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The Benefits of Music Therapy for Seniors with Dementia

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An older adult man sitting on a couch wearing headphones and listening to music.

Caring for a loved one with dementia can be complicated. However, by seeking professional help from a memory care community, you can get your loved one proper care and support from a team of experienced, compassionate professionals. 

In memory care, your loved one gains access to a range of programs and services designed to help slow cognitive decline and promote their overall well-being—like music therapy.

Music therapy is an incredible way to help support seniors living with dementia. It helps stimulate the mind and boost cognitive function while offering a way to relieve stress and enjoy a familiar song. It can even have physical benefits—who doesn’t want to dance every now and then when listening to their favorite song?

What Is Dementia?

Dementia isn’t a specific disease, it’s an umbrella term used to describe a wide range of symptoms closely linked to cognitive decline and memory impairment. These progressive symptoms often cause a decline in a person’s thinking skills, often to the extent of impacting their ability to perform everyday activities.

Dementia often causes:

  • Difficulty with problem-solving or complex tasks
  • Confusion with time or place
  • Challenges in understanding visual information
  • Issues with speaking, writing, or finding words
  • Changes in mood, behavior, or personality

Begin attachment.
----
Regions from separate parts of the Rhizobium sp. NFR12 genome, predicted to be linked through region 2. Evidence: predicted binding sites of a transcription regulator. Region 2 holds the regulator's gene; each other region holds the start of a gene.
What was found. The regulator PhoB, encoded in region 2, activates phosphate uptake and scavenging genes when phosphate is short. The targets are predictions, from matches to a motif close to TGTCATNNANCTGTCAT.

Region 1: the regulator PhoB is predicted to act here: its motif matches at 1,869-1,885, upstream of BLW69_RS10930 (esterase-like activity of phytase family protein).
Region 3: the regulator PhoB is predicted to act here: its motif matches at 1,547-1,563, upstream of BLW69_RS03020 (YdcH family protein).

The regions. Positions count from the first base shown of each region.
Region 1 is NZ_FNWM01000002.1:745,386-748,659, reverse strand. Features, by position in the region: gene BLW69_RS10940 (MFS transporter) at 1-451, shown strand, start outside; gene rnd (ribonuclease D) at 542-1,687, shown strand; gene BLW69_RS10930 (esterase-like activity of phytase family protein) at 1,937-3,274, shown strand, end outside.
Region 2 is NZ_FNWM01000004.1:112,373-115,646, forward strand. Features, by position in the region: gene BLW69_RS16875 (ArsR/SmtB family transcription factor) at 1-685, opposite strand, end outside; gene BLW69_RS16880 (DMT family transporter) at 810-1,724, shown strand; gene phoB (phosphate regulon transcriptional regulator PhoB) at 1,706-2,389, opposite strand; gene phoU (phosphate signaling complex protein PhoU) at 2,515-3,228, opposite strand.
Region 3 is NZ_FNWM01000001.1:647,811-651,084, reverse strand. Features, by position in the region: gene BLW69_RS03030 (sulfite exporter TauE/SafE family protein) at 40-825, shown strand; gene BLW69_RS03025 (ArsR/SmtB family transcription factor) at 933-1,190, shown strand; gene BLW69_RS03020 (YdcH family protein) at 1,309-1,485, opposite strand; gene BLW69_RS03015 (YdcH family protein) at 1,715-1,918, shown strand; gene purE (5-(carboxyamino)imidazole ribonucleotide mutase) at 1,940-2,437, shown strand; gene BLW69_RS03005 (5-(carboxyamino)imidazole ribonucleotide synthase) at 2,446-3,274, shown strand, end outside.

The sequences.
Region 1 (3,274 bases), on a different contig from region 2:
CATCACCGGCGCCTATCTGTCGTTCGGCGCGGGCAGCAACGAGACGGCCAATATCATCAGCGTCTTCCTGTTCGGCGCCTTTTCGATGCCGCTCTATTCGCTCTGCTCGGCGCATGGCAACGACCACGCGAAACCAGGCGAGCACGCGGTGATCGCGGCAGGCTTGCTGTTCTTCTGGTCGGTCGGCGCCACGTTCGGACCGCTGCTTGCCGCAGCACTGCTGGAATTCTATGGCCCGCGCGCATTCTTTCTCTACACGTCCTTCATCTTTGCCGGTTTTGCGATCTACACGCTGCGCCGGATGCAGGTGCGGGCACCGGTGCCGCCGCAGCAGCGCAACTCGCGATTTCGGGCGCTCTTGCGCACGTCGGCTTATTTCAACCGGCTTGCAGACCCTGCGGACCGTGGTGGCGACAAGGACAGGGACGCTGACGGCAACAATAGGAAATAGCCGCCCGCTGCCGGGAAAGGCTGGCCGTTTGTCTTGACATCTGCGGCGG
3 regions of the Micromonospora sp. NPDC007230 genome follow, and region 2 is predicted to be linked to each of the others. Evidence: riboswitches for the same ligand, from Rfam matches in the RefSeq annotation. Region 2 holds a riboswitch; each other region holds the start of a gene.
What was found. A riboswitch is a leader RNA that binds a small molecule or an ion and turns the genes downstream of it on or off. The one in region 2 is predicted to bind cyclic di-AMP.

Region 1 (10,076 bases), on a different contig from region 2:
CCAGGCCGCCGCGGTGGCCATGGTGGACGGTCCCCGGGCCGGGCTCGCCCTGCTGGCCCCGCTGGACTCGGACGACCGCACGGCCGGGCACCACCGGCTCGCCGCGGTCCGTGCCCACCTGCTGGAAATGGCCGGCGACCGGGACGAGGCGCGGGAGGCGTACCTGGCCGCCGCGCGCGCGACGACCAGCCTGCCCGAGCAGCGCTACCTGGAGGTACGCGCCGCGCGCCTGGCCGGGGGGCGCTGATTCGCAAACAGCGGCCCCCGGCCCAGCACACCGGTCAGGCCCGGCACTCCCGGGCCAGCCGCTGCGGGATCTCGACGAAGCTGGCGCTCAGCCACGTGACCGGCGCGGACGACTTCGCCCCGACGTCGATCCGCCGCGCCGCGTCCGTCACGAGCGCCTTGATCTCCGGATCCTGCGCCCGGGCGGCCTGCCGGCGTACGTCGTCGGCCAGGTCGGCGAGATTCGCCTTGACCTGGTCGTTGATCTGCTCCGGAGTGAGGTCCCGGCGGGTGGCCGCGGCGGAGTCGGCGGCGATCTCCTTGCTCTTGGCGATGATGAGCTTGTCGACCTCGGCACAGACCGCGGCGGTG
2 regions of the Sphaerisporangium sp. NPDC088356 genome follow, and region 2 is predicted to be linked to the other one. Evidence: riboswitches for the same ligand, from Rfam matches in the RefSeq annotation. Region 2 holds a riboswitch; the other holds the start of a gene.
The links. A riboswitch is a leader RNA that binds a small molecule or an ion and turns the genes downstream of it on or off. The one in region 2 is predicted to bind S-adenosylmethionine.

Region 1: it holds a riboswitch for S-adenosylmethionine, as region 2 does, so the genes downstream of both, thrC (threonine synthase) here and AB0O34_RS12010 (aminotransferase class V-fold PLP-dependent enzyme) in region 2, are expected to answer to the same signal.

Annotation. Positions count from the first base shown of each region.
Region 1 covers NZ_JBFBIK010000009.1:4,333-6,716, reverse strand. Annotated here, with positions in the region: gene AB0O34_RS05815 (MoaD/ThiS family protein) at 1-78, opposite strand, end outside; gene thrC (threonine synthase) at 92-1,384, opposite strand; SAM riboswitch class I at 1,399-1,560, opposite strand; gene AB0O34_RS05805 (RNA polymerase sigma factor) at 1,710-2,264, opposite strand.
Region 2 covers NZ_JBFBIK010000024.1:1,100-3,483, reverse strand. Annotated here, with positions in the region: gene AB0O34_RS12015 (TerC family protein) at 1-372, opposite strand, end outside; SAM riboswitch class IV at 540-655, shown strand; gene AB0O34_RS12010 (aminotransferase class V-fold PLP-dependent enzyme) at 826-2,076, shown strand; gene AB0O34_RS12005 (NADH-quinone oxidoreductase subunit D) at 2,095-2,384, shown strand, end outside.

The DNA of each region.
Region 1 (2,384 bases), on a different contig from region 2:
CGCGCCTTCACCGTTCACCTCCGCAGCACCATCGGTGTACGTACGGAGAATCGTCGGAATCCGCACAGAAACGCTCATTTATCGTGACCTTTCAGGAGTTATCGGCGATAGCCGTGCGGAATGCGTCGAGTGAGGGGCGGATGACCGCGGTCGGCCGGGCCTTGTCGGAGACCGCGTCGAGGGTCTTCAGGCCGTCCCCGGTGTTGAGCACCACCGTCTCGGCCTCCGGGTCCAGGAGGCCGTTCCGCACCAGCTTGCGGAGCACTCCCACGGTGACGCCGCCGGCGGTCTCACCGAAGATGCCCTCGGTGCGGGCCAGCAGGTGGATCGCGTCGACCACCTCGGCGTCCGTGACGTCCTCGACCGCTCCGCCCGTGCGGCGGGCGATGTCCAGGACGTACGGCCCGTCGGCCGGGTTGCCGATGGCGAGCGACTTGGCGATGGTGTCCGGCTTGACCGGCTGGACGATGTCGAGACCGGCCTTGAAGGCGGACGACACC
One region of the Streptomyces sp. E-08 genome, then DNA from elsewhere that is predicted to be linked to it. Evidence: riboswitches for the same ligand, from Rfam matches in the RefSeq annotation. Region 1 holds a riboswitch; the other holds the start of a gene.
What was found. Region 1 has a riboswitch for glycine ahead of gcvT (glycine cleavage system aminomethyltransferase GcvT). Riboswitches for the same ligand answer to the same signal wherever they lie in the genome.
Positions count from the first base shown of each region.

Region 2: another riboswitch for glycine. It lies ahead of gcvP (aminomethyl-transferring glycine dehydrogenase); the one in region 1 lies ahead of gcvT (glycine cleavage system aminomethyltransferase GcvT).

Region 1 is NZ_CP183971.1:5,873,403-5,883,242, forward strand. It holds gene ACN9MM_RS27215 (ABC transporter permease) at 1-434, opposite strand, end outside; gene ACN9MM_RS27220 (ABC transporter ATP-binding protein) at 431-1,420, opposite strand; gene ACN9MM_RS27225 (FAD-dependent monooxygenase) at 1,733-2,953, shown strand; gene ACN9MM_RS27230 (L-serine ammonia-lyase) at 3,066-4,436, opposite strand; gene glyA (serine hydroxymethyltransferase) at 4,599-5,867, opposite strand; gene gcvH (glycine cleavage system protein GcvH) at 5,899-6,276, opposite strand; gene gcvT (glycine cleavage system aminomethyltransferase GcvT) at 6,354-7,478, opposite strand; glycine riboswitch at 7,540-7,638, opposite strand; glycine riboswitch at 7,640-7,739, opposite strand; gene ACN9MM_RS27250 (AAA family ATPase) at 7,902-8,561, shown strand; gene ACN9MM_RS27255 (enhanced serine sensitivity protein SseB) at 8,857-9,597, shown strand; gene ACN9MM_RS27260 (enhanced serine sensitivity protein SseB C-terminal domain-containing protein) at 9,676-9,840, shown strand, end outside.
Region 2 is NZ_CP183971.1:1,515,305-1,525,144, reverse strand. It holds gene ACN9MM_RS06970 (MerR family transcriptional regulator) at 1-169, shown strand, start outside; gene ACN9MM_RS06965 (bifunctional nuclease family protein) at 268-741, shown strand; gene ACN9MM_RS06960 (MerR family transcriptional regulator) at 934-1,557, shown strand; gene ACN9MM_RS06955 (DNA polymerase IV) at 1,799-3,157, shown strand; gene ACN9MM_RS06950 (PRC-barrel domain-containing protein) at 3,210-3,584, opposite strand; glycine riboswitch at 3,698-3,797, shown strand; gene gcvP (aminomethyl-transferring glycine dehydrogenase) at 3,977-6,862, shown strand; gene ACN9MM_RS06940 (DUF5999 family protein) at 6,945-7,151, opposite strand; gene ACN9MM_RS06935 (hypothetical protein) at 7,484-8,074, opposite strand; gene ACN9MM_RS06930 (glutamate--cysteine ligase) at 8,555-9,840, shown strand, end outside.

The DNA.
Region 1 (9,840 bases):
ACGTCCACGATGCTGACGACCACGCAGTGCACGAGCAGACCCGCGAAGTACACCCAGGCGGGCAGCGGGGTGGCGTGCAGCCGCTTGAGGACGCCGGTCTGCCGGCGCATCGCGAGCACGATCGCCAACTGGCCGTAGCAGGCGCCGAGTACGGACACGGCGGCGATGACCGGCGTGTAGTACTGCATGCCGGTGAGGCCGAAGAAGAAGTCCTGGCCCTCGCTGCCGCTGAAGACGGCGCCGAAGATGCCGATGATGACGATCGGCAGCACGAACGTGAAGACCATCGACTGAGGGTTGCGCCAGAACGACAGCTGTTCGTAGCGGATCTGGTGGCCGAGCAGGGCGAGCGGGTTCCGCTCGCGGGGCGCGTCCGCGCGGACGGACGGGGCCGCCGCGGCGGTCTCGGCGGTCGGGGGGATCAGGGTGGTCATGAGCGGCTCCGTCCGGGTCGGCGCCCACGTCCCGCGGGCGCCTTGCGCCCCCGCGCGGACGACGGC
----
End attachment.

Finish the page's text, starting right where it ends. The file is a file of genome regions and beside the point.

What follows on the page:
As the condition progresses, it often leads to the need for professional care from a memory care community.

What Is Memory Care?

In memory care, your loved one is surrounded by a team of experienced caregivers, all with extensive training in supporting older adults with dementia. This is a specialized form of senior living that caters to the needs of those experiencing cognitive decline and memory impairment.

The community offers a structured, safe environment designed to reduce cognitive decline, manage symptoms, and encourage a higher quality of life. It also offers plenty of programs and services—like music therapy—to help keep your loved one happy, healthy, and safe.

What Is Music Therapy?

If you’ve ever played one of your favorite songs after a bad day and immediately felt better, you may have stumbled onto the premise of music therapy. 

Music is a powerful tool. Throughout much of human history, there are records of music being a core part of every culture. It has been used within everything from rituals and religious ceremonies to parties and emotional connections.

But one key aspect of music is how it directly affects our brains. It helps us relax and unwind, or get excited to get up and about. Music is an extremely therapeutic tool when used properly, and can offer plenty of cognitive, mental, emotional, and physical benefits.